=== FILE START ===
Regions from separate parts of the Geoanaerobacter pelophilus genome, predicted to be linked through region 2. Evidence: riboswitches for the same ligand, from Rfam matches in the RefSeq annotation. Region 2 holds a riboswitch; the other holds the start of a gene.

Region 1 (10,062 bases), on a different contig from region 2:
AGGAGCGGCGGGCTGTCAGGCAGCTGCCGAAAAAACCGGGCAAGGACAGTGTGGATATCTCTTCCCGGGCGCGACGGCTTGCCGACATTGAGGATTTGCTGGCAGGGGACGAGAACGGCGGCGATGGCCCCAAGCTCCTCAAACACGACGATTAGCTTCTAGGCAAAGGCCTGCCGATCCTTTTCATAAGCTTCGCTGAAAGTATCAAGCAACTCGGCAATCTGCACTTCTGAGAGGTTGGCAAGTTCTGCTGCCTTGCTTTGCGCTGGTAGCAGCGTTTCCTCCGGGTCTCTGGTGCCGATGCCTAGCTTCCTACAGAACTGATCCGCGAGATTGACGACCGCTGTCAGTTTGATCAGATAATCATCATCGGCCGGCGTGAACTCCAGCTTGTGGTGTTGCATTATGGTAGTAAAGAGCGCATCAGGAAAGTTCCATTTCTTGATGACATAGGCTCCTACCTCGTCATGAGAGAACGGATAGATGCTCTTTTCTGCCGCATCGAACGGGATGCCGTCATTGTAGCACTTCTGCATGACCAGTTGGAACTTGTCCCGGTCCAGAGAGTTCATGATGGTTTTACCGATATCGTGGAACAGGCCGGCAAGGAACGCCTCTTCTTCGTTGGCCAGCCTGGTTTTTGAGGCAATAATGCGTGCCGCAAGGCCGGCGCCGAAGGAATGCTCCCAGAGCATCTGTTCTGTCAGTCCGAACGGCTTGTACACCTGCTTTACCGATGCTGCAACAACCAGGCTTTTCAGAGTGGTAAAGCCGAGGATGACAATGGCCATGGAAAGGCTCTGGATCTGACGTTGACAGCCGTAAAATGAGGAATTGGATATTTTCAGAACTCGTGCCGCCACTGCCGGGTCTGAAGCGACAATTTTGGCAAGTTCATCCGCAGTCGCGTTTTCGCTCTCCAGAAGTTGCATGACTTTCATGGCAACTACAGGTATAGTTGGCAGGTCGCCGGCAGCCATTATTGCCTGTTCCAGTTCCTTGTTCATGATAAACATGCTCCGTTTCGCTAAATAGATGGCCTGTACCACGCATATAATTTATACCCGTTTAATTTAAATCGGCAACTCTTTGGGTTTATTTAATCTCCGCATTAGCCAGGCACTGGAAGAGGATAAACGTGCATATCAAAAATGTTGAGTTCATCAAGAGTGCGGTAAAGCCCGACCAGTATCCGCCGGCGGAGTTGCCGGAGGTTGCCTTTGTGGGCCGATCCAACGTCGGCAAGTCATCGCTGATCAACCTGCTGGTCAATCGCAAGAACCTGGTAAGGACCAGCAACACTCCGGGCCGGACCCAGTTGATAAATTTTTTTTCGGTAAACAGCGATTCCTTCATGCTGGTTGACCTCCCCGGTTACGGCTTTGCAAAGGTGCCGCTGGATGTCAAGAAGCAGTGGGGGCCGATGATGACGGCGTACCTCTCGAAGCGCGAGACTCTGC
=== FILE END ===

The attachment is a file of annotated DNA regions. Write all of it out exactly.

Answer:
Regions from separate parts of the Geoanaerobacter pelophilus genome, predicted to be linked through region 2. Evidence: riboswitches for the same ligand, from Rfam matches in the RefSeq annotation. Region 2 holds a riboswitch; the other holds the start of a gene.

Region 1 (10,062 bases), on a different contig from region 2:
AGGAGCGGCGGGCTGTCAGGCAGCTGCCGAAAAAACCGGGCAAGGACAGTGTGGATATCTCTTCCCGGGCGCGACGGCTTGCCGACATTGAGGATTTGCTGGCAGGGGACGAGAACGGCGGCGATGGCCCCAAGCTCCTCAAACACGACGATTAGCTTCTAGGCAAAGGCCTGCCGATCCTTTTCATAAGCTTCGCTGAAAGTATCAAGCAACTCGGCAATCTGCACTTCTGAGAGGTTGGCAAGTTCTGCTGCCTTGCTTTGCGCTGGTAGCAGCGTTTCCTCCGGGTCTCTGGTGCCGATGCCTAGCTTCCTACAGAACTGATCCGCGAGATTGACGACCGCTGTCAGTTTGATCAGATAATCATCATCGGCCGGCGTGAACTCCAGCTTGTGGTGTTGCATTATGGTAGTAAAGAGCGCATCAGGAAAGTTCCATTTCTTGATGACATAGGCTCCTACCTCGTCATGAGAGAACGGATAGATGCTCTTTTCTGCCGCATCGAACGGGATGCCGTCATTGTAGCACTTCTGCATGACCAGTTGGAACTTGTCCCGGTCCAGAGAGTTCATGATGGTTTTACCGATATCGTGGAACAGGCCGGCAAGGAACGCCTCTTCTTCGTTGGCCAGCCTGGTTTTTGAGGCAATAATGCGTGCCGCAAGGCCGGCGCCGAAGGAATGCTCCCAGAGCATCTGTTCTGTCAGTCCGAACGGCTTGTACACCTGCTTTACCGATGCTGCAACAACCAGGCTTTTCAGAGTGGTAAAGCCGAGGATGACAATGGCCATGGAAAGGCTCTGGATCTGACGTTGACAGCCGTAAAATGAGGAATTGGATATTTTCAGAACTCGTGCCGCCACTGCCGGGTCTGAAGCGACAATTTTGGCAAGTTCATCCGCAGTCGCGTTTTCGCTCTCCAGAAGTTGCATGACTTTCATGGCAACTACAGGTATAGTTGGCAGGTCGCCGGCAGCCATTATTGCCTGTTCCAGTTCCTTGTTCATGATAAACATGCTCCGTTTCGCTAAATAGATGGCCTGTACCACGCATATAATTTATACCCGTTTAATTTAAATCGGCAACTCTTTGGGTTTATTTAATCTCCGCATTAGCCAGGCACTGGAAGAGGATAAACGTGCATATCAAAAATGTTGAGTTCATCAAGAGTGCGGTAAAGCCCGACCAGTATCCGCCGGCGGAGTTGCCGGAGGTTGCCTTTGTGGGCCGATCCAACGTCGGCAAGTCATCGCTGATCAACCTGCTGGTCAATCGCAAGAACCTGGTAAGGACCAGCAACACTCCGGGCCGGACCCAGTTGATAAATTTTTTTTCGGTAAACAGCGATTCCTTCATGCTGGTTGACCTCCCCGGTTACGGCTTTGCAAAGGTGCCGCTGGATGTCAAGAAGCAGTGGGGGCCGATGATGACGGCGTACCTCTCGAAGCGCGAGACTCTGC